applied to metals and rocks, as well as to organic remains. At present the
word fossil is used in a more restricted sense, applying only to such geological
objects from which science may deduce information about the organic life of
the past. These objects mainly consist In remains of animals and plants, such
as shells, teeth and bones; or stems, leaves and fruits; but they also include
the burrows and tracks of annelids, the footprints of saurians and other ani-
mals, and even the droppings of fishes and reptiles, which are known under
the name of coprolites. Some geologists class among the fossils even objects
produced by man, such as arrow-heads, spear-heads and canoes found in the
gravel and clay beds of our fields and river shores; but, inasmuch as they
properly belong to archaeology, they can not be counted among the fossils.
  The real nature of fossils was known more than five hundred years before
the Christian era, by Xenophanes. He observed the fossil remains in the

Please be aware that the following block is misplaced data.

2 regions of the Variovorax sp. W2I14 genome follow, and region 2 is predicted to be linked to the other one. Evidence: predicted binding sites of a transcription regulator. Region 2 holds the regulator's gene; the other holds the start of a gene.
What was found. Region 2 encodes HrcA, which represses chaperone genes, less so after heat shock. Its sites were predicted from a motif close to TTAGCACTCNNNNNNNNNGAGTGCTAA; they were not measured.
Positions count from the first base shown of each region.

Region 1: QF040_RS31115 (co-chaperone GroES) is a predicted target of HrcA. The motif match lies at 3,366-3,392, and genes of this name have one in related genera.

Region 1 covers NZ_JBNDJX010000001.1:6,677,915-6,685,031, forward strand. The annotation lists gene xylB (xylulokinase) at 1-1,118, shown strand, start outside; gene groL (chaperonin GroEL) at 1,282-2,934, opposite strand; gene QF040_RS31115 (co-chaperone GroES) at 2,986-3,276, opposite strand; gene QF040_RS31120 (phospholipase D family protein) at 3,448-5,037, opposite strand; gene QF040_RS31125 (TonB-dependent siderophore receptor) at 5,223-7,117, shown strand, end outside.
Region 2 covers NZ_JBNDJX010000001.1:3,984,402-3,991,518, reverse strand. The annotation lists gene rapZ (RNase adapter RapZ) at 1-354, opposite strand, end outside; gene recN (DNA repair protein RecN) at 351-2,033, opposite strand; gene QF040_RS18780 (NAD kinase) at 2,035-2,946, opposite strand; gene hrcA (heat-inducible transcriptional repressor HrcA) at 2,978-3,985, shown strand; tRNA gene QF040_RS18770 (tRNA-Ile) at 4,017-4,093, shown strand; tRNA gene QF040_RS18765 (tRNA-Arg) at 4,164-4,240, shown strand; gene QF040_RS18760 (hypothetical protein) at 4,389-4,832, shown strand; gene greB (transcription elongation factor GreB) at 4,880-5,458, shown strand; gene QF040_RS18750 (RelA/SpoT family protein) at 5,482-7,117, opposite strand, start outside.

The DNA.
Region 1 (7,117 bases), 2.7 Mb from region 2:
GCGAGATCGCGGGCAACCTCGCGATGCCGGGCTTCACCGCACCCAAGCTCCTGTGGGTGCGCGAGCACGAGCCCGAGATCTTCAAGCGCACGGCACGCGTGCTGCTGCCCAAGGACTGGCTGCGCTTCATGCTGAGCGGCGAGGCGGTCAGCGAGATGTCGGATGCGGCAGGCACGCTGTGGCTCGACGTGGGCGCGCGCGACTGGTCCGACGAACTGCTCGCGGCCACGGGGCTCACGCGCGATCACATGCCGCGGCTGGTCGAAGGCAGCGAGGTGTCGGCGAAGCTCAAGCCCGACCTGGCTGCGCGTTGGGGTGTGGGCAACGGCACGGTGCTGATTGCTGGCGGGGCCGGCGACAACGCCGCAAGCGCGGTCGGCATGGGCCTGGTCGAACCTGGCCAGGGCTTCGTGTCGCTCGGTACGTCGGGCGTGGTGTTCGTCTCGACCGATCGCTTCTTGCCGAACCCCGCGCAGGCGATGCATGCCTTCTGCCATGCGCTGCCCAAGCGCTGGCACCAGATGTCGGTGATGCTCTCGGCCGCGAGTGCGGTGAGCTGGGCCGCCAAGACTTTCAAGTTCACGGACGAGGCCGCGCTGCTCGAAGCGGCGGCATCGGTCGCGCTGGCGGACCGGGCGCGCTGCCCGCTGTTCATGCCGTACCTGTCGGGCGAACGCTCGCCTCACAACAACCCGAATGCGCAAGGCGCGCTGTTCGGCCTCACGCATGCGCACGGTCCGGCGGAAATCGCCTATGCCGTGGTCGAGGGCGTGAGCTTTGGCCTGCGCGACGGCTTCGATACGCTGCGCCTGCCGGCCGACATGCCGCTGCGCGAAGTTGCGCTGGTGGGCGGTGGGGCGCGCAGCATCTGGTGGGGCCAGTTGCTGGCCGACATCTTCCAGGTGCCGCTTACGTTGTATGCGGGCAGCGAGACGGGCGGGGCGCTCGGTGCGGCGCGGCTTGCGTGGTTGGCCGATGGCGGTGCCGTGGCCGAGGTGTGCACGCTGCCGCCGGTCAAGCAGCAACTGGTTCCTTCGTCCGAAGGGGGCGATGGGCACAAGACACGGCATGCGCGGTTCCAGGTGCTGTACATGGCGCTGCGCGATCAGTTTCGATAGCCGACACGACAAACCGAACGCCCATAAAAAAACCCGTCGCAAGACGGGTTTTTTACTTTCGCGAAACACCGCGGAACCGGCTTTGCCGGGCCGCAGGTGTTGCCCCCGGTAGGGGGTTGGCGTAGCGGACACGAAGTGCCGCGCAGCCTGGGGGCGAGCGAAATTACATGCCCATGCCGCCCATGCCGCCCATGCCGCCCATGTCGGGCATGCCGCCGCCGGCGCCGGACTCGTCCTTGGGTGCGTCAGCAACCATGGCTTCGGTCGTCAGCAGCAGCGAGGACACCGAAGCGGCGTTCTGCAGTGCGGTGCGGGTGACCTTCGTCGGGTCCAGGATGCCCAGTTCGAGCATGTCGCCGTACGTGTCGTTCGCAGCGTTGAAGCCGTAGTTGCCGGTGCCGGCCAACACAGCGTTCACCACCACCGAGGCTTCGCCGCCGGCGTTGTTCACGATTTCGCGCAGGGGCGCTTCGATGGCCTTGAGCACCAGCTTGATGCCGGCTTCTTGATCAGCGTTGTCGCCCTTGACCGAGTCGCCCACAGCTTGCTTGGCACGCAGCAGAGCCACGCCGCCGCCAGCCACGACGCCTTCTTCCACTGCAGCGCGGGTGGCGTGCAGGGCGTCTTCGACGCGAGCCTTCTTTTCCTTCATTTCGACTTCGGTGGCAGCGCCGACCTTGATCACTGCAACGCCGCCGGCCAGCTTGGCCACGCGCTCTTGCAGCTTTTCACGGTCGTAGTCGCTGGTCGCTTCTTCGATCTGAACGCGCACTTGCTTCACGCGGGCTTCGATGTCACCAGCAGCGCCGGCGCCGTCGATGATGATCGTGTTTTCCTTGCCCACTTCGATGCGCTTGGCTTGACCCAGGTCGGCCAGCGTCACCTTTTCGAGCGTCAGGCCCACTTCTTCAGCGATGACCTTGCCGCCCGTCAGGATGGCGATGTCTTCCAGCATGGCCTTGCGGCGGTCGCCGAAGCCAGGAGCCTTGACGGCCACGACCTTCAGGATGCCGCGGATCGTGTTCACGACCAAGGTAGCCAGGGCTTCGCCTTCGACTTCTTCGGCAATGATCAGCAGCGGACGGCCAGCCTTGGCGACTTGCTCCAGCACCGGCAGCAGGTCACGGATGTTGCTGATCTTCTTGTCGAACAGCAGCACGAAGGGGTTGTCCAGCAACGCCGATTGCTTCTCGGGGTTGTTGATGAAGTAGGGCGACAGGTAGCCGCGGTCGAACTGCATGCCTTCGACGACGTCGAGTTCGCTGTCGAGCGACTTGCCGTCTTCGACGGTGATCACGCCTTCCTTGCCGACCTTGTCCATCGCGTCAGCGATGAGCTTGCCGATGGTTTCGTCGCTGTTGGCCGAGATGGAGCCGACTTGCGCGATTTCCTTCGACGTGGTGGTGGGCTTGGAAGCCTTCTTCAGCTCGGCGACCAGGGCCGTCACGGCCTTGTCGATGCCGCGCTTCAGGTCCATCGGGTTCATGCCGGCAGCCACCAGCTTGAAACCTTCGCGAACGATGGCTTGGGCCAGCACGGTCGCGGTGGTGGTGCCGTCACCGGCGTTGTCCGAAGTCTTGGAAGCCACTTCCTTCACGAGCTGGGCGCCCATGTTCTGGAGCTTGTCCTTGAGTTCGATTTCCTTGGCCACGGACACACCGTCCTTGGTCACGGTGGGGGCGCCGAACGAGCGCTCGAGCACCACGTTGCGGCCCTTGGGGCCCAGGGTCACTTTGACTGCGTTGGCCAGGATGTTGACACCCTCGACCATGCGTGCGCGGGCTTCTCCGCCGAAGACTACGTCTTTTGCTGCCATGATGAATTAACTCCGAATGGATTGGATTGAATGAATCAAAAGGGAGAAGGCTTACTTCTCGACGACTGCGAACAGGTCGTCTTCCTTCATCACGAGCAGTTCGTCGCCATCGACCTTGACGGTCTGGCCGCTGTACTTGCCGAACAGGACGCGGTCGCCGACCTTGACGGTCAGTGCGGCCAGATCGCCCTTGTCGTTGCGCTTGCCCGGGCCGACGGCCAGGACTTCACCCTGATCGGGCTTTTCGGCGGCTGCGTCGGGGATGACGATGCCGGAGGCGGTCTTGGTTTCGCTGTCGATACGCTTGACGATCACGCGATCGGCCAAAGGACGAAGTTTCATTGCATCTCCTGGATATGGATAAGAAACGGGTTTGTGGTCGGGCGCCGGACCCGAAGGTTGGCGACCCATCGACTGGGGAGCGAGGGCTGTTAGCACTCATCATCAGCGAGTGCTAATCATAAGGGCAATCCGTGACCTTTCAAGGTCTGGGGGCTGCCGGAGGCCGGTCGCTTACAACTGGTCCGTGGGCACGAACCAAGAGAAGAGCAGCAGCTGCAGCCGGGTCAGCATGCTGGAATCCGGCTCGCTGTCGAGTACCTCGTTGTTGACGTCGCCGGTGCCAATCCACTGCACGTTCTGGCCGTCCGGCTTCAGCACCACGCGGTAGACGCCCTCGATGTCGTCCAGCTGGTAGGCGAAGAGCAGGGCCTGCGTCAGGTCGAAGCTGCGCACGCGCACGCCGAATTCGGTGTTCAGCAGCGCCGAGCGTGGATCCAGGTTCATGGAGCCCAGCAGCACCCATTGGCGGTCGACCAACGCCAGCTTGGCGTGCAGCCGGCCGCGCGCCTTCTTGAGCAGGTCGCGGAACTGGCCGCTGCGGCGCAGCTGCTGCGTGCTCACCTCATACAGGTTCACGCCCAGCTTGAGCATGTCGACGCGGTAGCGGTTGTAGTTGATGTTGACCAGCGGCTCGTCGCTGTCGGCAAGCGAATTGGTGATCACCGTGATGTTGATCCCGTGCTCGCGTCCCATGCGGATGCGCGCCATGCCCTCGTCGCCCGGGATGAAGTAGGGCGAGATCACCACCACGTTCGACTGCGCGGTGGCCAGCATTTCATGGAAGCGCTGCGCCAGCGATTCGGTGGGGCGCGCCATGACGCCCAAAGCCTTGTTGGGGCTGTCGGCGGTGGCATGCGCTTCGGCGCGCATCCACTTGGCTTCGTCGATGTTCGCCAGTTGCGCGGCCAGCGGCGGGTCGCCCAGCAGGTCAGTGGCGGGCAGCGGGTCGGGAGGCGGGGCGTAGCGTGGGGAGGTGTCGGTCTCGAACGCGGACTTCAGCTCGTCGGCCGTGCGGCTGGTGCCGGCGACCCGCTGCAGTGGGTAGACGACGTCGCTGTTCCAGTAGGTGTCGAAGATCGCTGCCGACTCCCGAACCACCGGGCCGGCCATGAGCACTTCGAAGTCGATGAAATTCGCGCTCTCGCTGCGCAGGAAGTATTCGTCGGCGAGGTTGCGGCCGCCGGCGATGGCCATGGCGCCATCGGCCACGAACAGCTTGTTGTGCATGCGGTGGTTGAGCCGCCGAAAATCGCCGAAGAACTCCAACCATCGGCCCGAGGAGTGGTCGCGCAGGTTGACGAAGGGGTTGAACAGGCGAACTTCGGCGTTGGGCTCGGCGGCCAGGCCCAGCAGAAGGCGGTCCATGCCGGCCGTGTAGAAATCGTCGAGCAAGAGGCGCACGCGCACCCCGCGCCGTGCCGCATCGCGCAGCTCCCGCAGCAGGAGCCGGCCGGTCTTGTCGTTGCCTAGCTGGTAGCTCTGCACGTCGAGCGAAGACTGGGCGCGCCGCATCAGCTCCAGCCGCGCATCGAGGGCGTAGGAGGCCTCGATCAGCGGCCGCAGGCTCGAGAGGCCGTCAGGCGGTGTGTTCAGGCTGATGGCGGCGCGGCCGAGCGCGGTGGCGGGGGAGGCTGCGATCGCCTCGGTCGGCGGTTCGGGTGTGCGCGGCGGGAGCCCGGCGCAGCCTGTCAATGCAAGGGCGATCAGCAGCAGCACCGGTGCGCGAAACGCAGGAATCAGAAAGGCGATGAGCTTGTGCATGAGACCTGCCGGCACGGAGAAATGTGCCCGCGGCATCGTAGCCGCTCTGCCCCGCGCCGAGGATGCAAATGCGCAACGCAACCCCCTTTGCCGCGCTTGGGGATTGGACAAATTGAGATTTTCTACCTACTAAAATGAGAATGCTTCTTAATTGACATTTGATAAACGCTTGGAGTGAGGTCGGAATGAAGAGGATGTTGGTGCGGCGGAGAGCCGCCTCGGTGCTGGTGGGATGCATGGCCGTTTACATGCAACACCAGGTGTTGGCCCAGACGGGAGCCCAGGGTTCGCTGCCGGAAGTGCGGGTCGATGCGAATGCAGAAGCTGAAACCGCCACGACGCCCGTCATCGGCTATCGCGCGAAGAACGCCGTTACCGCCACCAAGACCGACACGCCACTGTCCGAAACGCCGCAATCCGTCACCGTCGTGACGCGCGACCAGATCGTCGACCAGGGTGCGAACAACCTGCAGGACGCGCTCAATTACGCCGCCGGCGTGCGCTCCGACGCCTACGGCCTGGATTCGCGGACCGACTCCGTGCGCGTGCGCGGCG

quarries of Syracuse, consisting of marine shells and fish-bones. He recognized
them as the remains of real animals, that had lived there at the bottom of
the sea, where they were imbedded in mud, which afterwards hardened into
the rocks then inclosing them. He also laid down the general proposition, that
the geographical features of our earth are not constant, but that, where land
now is, sea has been, and where sea now is, land has been. Afterwards this
clear conception of the real nature of fossils appears to have been lost, until
the end of the seventeenth century, when Nicholas Steno, Professor of anat-
omy in Florence, though a Dane by birth, gave them again a correct explan-
ation, and revived the theory of Xenophanes.